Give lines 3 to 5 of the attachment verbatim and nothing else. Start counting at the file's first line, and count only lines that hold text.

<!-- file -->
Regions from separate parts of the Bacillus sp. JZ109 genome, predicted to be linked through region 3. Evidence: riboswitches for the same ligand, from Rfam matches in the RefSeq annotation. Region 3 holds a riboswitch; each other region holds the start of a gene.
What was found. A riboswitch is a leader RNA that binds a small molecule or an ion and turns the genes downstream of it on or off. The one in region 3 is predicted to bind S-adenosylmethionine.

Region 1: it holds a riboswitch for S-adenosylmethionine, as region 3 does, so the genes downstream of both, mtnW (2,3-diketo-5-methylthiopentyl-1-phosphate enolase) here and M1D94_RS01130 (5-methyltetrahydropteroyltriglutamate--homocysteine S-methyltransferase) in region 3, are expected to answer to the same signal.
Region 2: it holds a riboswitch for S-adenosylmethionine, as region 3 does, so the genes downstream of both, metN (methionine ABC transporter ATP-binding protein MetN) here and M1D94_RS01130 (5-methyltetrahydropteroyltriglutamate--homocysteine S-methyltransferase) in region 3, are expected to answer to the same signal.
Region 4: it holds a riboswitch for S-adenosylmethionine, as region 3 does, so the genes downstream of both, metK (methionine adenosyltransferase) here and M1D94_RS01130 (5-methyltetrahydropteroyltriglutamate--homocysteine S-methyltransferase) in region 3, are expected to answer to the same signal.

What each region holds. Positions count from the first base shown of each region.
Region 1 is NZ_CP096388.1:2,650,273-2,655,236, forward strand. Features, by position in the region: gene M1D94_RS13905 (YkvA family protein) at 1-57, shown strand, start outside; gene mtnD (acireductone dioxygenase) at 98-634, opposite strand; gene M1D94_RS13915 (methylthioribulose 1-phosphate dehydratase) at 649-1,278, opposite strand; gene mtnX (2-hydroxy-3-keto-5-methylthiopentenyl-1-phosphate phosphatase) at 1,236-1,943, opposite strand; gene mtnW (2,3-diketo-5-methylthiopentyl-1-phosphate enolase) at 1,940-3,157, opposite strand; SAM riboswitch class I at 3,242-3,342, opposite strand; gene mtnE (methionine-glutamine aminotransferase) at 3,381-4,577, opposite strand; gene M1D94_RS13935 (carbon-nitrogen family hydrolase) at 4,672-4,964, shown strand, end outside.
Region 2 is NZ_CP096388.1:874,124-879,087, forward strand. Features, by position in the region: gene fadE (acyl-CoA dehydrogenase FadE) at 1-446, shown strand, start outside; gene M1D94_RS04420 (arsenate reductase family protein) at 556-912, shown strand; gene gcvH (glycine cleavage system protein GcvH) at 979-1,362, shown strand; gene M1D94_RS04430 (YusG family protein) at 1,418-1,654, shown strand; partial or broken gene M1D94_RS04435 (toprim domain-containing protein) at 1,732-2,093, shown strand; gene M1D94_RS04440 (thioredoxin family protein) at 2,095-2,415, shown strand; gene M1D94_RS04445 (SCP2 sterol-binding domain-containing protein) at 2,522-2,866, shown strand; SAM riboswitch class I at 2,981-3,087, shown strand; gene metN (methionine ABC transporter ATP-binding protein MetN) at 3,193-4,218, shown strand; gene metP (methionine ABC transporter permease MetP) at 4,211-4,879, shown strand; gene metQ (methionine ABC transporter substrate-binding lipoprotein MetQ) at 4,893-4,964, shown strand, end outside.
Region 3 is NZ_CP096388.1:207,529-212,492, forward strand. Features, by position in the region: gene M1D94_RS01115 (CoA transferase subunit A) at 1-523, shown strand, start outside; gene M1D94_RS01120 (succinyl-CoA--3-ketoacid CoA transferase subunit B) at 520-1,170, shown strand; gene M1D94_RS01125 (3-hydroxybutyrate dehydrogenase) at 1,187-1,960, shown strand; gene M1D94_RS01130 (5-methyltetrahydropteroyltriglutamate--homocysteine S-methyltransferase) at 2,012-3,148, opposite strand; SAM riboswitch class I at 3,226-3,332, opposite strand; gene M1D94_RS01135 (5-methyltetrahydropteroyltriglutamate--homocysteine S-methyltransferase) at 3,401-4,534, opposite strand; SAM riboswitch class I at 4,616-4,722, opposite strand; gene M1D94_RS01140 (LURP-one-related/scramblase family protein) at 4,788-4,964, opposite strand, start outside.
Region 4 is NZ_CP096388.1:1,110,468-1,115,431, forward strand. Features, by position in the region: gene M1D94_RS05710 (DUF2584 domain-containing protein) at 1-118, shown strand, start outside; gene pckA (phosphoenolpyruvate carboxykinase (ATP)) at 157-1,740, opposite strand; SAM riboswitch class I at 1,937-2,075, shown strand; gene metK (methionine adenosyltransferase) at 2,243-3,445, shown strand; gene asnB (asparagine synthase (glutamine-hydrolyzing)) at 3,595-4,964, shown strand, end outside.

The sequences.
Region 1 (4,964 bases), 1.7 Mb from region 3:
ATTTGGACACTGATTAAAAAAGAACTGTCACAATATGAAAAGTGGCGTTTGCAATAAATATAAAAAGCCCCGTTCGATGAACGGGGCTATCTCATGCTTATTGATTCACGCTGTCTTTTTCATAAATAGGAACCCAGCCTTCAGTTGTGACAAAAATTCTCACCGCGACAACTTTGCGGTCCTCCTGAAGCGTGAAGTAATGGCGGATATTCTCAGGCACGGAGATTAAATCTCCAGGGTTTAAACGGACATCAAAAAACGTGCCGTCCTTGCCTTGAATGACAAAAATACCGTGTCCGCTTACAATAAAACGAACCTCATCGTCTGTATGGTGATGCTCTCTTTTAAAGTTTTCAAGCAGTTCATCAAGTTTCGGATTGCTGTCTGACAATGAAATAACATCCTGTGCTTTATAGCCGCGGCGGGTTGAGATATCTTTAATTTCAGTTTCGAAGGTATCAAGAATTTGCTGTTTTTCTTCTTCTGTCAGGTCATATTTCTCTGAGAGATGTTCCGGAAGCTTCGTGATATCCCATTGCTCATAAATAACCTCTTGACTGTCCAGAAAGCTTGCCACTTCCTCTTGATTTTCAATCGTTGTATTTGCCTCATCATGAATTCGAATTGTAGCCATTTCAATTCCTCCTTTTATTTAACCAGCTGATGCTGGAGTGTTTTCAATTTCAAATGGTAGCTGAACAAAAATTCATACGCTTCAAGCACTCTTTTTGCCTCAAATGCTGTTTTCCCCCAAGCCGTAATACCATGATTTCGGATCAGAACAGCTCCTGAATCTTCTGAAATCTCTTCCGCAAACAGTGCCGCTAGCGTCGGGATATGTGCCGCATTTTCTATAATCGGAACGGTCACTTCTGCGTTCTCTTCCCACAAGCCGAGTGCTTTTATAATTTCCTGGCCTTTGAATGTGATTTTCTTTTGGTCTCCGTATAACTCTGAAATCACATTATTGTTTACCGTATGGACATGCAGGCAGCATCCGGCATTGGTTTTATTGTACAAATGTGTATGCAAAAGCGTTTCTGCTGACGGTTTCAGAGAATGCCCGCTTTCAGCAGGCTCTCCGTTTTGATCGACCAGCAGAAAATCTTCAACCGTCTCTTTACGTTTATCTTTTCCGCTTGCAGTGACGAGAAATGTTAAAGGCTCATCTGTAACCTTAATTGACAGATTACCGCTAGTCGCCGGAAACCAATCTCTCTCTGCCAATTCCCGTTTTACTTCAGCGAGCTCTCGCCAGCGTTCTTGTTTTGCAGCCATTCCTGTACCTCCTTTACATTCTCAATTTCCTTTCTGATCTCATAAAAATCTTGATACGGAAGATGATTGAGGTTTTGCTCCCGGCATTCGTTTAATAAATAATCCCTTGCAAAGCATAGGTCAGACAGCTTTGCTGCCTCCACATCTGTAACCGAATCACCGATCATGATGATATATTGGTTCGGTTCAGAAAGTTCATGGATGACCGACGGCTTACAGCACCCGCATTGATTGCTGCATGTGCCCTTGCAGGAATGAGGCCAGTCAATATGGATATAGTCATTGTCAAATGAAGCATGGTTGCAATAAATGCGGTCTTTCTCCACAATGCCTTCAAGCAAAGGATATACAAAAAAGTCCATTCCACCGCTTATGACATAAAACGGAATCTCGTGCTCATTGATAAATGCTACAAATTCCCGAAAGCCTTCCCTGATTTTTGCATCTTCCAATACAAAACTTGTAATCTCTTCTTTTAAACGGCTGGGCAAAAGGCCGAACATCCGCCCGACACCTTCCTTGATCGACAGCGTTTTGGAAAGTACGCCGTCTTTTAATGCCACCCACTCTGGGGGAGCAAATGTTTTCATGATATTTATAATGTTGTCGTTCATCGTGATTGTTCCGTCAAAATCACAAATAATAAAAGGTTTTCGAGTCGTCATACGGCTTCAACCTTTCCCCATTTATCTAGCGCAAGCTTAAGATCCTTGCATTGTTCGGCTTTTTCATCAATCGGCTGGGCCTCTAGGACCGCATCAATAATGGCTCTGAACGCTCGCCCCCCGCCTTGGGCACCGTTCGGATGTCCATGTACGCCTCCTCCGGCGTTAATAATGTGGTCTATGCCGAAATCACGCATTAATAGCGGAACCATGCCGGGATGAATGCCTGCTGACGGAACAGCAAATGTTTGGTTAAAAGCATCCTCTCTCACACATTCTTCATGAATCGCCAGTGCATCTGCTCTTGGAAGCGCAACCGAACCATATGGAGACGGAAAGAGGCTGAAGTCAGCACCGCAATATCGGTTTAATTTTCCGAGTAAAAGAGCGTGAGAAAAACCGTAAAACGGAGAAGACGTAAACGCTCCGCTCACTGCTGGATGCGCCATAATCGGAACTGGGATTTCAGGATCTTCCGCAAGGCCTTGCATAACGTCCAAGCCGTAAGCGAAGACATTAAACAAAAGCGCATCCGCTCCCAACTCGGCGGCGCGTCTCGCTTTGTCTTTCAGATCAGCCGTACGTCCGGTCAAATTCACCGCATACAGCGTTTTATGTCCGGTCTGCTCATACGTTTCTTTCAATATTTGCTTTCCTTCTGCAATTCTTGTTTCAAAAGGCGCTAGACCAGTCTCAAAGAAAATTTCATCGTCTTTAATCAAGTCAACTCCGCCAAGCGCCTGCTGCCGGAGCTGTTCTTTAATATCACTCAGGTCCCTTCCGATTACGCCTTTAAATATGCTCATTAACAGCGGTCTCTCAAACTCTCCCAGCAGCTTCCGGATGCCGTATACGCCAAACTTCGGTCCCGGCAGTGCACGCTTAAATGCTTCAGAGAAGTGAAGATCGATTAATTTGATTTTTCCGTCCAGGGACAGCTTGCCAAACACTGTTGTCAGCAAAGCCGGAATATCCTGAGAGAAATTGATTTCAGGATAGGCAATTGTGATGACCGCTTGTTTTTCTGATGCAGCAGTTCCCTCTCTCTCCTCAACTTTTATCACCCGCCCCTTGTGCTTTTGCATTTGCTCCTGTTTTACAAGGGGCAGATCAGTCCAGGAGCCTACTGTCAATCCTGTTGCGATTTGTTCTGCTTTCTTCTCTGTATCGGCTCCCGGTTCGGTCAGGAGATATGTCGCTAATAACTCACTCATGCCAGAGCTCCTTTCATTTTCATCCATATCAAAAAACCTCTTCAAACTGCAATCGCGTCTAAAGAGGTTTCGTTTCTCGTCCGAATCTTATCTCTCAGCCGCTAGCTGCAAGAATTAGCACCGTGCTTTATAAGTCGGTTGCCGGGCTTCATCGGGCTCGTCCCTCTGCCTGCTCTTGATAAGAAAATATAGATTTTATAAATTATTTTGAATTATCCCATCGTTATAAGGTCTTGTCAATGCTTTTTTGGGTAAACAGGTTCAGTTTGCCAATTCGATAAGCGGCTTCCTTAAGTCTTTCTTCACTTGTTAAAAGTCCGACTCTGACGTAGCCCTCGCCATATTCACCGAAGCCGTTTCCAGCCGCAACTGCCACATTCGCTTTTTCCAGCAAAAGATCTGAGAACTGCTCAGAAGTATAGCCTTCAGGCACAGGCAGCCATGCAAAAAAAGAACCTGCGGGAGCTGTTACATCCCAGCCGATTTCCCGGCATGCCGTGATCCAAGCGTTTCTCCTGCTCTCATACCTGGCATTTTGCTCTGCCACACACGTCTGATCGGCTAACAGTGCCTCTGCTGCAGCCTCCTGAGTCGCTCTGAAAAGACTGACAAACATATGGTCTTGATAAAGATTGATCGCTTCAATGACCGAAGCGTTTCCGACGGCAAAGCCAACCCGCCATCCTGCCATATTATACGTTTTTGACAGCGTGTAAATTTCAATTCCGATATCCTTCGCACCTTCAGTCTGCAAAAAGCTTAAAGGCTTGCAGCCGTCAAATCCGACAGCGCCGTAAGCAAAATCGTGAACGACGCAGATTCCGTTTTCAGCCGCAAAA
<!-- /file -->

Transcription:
Region 1: it holds a riboswitch for S-adenosylmethionine, as region 3 does, so the genes downstream of both, mtnW (2,3-diketo-5-methylthiopentyl-1-phosphate enolase) here and M1D94_RS01130 (5-methyltetrahydropteroyltriglutamate--homocysteine S-methyltransferase) in region 3, are expected to answer to the same signal.
Region 2: it holds a riboswitch for S-adenosylmethionine, as region 3 does, so the genes downstream of both, metN (methionine ABC transporter ATP-binding protein MetN) here and M1D94_RS01130 (5-methyltetrahydropteroyltriglutamate--homocysteine S-methyltransferase) in region 3, are expected to answer to the same signal.
Region 4: it holds a riboswitch for S-adenosylmethionine, as region 3 does, so the genes downstream of both, metK (methionine adenosyltransferase) here and M1D94_RS01130 (5-methyltetrahydropteroyltriglutamate--homocysteine S-methyltransferase) in region 3, are expected to answer to the same signal.